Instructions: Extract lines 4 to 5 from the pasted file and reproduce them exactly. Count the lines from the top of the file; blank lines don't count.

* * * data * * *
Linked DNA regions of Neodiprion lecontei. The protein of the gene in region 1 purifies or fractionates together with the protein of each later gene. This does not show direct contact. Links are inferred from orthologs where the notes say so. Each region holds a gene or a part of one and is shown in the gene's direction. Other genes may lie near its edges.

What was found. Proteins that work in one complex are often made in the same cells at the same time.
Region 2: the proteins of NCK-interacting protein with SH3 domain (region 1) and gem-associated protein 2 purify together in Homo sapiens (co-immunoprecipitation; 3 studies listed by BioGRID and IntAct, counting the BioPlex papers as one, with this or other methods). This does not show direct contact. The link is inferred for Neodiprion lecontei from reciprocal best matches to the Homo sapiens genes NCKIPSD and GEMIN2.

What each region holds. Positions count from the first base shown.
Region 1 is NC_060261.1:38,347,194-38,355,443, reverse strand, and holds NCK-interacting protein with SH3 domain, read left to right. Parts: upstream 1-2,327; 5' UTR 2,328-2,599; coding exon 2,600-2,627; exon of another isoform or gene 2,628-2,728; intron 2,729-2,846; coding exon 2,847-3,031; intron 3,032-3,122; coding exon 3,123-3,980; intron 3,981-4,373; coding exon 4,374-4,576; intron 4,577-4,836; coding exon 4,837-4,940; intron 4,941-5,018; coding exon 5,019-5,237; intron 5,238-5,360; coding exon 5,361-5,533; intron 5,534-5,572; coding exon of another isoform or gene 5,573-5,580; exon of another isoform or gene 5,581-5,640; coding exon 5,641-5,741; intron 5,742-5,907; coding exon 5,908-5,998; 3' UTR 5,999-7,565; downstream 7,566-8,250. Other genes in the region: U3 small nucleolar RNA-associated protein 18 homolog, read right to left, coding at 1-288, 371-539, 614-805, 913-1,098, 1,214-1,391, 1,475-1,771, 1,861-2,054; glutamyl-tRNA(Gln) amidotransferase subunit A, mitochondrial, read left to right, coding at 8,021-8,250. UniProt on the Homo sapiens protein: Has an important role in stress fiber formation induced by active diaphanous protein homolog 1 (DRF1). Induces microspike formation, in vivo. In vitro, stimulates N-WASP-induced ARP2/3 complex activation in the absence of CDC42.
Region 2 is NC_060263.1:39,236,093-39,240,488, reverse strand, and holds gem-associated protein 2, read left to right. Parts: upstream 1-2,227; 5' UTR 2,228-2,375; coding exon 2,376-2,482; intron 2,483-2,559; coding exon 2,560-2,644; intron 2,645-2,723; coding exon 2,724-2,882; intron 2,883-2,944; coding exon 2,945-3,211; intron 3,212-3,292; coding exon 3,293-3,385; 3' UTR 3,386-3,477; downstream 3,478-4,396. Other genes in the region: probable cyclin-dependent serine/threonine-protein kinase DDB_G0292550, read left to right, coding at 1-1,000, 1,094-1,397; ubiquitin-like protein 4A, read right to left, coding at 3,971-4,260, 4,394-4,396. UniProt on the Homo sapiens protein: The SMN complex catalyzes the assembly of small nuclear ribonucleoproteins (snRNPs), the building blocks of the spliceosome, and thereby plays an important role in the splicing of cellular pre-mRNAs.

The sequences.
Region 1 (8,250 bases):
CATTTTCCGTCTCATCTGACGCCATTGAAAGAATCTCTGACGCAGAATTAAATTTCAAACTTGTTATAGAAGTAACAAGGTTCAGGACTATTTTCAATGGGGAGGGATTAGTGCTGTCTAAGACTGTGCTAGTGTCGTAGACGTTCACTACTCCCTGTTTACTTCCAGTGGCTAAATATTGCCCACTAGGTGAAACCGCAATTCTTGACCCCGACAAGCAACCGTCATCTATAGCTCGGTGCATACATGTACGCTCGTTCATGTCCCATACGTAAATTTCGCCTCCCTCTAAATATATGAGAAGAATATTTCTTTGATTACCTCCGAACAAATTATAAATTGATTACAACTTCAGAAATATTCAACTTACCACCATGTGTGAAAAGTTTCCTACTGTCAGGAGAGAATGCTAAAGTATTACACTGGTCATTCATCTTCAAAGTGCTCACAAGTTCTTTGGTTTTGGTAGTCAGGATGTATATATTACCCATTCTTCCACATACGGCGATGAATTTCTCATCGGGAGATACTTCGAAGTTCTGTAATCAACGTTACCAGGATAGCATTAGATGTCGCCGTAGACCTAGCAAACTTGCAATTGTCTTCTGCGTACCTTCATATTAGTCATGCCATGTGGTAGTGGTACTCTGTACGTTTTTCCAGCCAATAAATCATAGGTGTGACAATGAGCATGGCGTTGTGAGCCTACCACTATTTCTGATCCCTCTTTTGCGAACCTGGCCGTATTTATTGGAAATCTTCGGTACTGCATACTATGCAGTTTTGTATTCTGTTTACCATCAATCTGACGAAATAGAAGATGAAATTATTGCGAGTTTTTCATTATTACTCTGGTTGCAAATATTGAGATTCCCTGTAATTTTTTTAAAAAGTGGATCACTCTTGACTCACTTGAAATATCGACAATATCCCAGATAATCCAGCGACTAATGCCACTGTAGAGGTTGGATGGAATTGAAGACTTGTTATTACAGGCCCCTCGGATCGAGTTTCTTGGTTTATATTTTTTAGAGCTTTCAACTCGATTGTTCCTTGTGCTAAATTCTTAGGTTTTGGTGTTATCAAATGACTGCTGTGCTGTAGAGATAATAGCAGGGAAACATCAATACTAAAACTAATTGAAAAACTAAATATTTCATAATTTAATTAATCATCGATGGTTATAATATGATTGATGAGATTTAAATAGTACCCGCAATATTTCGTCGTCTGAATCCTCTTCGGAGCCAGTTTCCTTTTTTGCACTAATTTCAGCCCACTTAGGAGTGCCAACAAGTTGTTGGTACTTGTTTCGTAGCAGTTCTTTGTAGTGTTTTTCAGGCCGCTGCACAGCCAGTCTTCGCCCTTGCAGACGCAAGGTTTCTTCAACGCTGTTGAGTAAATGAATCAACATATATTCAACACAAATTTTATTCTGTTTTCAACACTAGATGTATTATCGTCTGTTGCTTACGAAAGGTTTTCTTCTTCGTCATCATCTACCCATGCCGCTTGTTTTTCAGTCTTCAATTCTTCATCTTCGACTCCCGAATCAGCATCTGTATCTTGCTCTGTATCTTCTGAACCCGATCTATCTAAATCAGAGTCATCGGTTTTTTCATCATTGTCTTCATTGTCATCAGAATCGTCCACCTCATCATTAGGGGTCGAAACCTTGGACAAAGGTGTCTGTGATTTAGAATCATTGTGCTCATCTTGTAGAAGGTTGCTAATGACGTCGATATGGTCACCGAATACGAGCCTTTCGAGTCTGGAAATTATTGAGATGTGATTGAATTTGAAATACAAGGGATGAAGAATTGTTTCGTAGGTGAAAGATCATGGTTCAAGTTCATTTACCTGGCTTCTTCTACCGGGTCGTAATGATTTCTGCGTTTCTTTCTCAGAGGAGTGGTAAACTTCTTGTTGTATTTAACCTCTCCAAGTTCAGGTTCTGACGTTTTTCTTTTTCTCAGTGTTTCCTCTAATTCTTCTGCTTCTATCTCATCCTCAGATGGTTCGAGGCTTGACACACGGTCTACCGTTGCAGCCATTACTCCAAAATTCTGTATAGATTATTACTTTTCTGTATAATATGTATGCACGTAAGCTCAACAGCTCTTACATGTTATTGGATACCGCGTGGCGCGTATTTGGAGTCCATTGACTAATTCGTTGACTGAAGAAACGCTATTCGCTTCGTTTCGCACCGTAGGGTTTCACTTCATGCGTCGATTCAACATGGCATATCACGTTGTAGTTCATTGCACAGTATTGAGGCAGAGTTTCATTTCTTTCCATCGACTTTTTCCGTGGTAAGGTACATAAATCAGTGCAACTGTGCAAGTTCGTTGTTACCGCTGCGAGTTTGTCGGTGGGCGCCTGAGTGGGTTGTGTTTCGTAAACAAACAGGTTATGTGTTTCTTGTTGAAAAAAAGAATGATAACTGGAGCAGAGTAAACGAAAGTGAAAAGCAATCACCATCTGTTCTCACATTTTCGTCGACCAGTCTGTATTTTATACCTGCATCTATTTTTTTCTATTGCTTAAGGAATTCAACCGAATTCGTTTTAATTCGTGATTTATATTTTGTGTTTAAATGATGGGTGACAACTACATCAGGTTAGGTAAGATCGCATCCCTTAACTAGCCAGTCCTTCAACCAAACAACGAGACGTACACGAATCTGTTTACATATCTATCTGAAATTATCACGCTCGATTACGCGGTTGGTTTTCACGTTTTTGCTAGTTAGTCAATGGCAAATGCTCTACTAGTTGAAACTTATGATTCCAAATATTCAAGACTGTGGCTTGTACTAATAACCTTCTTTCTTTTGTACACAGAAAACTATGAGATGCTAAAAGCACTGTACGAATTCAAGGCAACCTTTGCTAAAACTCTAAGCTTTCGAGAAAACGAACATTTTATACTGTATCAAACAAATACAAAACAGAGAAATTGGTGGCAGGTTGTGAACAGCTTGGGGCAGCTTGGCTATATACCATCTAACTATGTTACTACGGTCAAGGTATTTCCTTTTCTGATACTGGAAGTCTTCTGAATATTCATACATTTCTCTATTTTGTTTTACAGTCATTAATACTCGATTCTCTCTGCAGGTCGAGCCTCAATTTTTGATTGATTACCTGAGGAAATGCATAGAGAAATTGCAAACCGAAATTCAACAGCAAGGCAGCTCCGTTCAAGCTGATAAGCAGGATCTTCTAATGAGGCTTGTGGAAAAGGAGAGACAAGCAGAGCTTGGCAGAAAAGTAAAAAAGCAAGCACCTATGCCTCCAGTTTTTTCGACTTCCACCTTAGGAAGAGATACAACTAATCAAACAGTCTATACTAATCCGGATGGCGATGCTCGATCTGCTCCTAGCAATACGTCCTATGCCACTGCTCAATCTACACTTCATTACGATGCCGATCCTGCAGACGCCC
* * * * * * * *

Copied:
What each region holds. Positions count from the first base shown.
Region 1 is NC_060261.1:38,347,194-38,355,443, reverse strand, and holds NCK-interacting protein with SH3 domain, read left to right. Parts: upstream 1-2,327; 5' UTR 2,328-2,599; coding exon 2,600-2,627; exon of another isoform or gene 2,628-2,728; intron 2,729-2,846; coding exon 2,847-3,031; intron 3,032-3,122; coding exon 3,123-3,980; intron 3,981-4,373; coding exon 4,374-4,576; intron 4,577-4,836; coding exon 4,837-4,940; intron 4,941-5,018; coding exon 5,019-5,237; intron 5,238-5,360; coding exon 5,361-5,533; intron 5,534-5,572; coding exon of another isoform or gene 5,573-5,580; exon of another isoform or gene 5,581-5,640; coding exon 5,641-5,741; intron 5,742-5,907; coding exon 5,908-5,998; 3' UTR 5,999-7,565; downstream 7,566-8,250. Other genes in the region: U3 small nucleolar RNA-associated protein 18 homolog, read right to left, coding at 1-288, 371-539, 614-805, 913-1,098, 1,214-1,391, 1,475-1,771, 1,861-2,054; glutamyl-tRNA(Gln) amidotransferase subunit A, mitochondrial, read left to right, coding at 8,021-8,250. UniProt on the Homo sapiens protein: Has an important role in stress fiber formation induced by active diaphanous protein homolog 1 (DRF1). Induces microspike formation, in vivo. In vitro, stimulates N-WASP-induced ARP2/3 complex activation in the absence of CDC42.